When theme is more important than character
In creative writing, a lot of advice says to develop well-rounded characters. I think this is important and good advice.
However, I am a theme writer.
This realization did not come to me naturally. After discussing my plot threads, a friend simply told me, “You sound a theme writer.” Just like how there are character writers and plot writers.
It was weird to hear that. I felt like I must be a terrible writer, because I don’t care as much about characterization, plot, or worldbuilding like other writers do. I mean, I work on improving every aspect as best as I can, but if I care about themes so much that it’s evidently where I put the most of my energy into—it becomes my style, and thus I am a theme writer.
What is a theme? #
A theme is a challenging question married with philosophy. The more preposterous the question, the more motivated I am to seek an answer, an answer only found by writing and exploring the proposition fully. Like a thesis statement.
A theme is a higher-level, abstract connection that ties art together, right? Are some themes better than others? Can some themes be shallow rather than deep? Are themes mostly for the reader to discover, not the writer to dictate?
The most common advice given about writing is to “go on and just write, and let the theme develop naturally. It’s not worth defining a theme in the beginning, or else your work will come out stilted and preachy.” This is good for beginners who don’t have a secure writing habit.
Every musician has to play scales over and over, maybe as a warmup, maybe so they don’t lose their touch. But warmup scales aren’t songs.
I need to distinguish between writing for fun and writing seriously. When writing for funsies, the results are experimental exercises in skillcraft. They’re not stories. They’re unfinished sketches, resembling how artists fill out notebooks of underdeveloped vignettes and crammed strokes in every corner. I write short pieces with a goal in mind, but not always a particular theme.
We differentiate practice from performance. When writing a piece that is meant to perform, then I lead with a theme.
The theme changes over time, just like how a thesis statement changes. As you conduct research and find more evidence, your original thesis might be flat-out wrong, and you adapt.
But no more aimless just-write-and-the-theme-will-come-to-you. No. If I truly care about polishing the work to a high level, write with a theme in mind from the beginning.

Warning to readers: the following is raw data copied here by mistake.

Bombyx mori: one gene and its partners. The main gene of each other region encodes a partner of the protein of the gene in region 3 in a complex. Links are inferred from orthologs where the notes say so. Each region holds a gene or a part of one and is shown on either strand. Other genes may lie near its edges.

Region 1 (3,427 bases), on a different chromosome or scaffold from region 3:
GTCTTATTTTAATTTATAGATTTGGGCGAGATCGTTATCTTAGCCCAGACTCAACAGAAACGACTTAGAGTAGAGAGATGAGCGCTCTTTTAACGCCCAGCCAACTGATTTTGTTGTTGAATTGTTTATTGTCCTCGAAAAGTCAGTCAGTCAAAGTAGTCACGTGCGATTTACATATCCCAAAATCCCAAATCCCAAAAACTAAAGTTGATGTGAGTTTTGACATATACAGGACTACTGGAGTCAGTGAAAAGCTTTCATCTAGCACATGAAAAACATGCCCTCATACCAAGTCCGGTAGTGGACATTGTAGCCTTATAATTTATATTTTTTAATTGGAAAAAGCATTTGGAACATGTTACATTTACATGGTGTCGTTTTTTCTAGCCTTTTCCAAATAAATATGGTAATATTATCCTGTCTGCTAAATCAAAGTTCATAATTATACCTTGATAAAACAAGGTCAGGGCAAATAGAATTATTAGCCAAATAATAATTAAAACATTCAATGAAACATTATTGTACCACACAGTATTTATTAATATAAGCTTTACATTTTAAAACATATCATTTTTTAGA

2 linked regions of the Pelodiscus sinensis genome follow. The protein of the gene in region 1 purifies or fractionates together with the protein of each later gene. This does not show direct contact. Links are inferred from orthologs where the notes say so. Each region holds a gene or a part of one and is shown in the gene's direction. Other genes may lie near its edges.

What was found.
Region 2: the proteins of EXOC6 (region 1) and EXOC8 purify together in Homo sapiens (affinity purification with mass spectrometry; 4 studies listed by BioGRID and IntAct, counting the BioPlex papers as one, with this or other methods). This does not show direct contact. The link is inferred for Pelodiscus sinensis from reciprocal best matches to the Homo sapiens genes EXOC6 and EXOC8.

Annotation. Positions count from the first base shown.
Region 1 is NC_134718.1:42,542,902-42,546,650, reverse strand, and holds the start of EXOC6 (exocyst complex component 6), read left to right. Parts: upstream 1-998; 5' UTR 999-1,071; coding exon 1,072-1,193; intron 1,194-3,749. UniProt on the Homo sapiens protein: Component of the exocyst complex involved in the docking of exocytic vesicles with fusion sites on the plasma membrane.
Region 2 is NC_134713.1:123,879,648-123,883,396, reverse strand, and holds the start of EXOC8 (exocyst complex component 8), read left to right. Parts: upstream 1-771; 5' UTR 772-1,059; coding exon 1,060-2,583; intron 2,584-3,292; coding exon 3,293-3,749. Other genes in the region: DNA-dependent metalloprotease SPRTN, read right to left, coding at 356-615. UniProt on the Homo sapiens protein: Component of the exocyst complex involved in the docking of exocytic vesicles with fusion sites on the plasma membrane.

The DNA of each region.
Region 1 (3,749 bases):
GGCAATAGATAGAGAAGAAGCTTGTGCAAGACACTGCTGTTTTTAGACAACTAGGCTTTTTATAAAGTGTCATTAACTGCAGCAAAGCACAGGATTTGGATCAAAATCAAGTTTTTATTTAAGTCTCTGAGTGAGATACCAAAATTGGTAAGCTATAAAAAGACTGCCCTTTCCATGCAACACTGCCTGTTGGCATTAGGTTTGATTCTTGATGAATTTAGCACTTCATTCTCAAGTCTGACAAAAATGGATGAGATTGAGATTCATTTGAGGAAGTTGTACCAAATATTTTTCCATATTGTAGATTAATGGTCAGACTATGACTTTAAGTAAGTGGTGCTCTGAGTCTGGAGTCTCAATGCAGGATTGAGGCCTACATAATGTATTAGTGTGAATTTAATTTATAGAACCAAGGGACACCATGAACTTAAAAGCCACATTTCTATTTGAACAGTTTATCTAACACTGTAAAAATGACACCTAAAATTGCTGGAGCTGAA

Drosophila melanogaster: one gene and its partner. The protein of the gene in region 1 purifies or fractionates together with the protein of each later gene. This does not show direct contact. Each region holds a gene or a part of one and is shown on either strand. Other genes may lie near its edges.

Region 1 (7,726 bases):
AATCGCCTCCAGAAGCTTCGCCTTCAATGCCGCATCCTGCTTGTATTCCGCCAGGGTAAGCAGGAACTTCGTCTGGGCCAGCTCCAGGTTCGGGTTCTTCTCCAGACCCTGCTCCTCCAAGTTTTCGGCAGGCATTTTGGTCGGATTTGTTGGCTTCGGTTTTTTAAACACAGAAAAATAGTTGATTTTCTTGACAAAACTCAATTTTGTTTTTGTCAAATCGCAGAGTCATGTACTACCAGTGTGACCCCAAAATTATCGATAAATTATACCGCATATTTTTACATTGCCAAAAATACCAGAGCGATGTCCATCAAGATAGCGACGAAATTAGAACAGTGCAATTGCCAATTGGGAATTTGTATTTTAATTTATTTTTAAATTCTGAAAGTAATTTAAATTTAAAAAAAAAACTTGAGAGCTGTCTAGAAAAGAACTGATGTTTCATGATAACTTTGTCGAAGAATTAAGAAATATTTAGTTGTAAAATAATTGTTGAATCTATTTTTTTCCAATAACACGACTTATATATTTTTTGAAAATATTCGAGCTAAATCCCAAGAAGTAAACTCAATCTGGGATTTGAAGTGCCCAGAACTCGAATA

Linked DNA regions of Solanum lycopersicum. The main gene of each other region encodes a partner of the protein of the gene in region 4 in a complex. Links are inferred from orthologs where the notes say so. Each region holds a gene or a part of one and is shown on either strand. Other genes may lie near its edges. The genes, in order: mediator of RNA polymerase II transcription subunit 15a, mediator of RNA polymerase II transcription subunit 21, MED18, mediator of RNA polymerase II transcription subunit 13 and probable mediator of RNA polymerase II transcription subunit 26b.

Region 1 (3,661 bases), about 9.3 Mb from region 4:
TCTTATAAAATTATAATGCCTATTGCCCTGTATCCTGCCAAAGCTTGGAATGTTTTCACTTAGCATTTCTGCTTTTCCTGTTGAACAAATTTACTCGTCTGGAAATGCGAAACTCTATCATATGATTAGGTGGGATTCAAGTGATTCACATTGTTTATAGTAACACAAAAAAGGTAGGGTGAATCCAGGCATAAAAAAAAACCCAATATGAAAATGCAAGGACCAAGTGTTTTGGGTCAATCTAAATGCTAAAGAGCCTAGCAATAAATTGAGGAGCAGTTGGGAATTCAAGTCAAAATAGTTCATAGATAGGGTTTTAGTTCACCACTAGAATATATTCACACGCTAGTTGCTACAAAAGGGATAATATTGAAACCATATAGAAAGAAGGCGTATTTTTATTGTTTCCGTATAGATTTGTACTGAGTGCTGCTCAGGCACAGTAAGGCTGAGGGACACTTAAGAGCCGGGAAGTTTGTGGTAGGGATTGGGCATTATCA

Is character the most important aspect for all stories? #
Before I possessed such conviction, I was lost in the mires of self-doubt.
My initial inspiration was to write about satirical situations drenched with dry cynicism. But in terms of structure, the plot was like a fantasy without a Hero’s Journey, a thriller with too many slice-of-life scenes, a wannabe-horror with less monsters than a museum. The story isn’t funny in the colloquial, slapstick sense of satire.
Is this type of story a hard sell?
I researched and found out about Mennipean satire, which according to Wikipedia:
The genre of Menippean satire… is characterized by attacking mental attitudes rather than specific individuals or entities…
Characterization in Menippean satire is more stylized than naturalistic, and presents people as an embodiment of the ideas they represent.
I’m not the only person in this world who throws characters by the wayside!
A lot of what I read shares traits with Mennipean satire. Piecemeal fragments, absurdist literary fiction, descent‑into‑madness plots, the unraveling of false and erroneous beliefs, or perhaps stretching a belief fully to the extreme, exaggerated grotesque caricatures.
The postmodern style, a descendant of the ancient Roman Mennipea.
I like content that tackles ethical problems. I love journal outlets such as Vice. This is where I derive most of my inspiration. As they say, input = output. My writing resembles what I read.
I shouldn’t be surprised, but I am.
If I focus on theme, the story will inherently be more philosophical. It might be headier than character-driven stories. This can be good or bad as long as you don’t equate theme with preachiness.
Picking a theme #
The process of picking a theme is that I hear or see something, like news or documentary, and ask a “what if” (Writing fan fiction for real life 😂).
However, a “what-if” is not enough motivation. There are so many what-ifs to choose from.
To actually sit down and write, I must identify a selfish component: the what-if has to relate to my writing goals.
I’ll give you an example of mine, a breakdown of my thought process:
- My current goal is to improve characterization.
- I encounter an old news feature about a feral girl who went into therapy.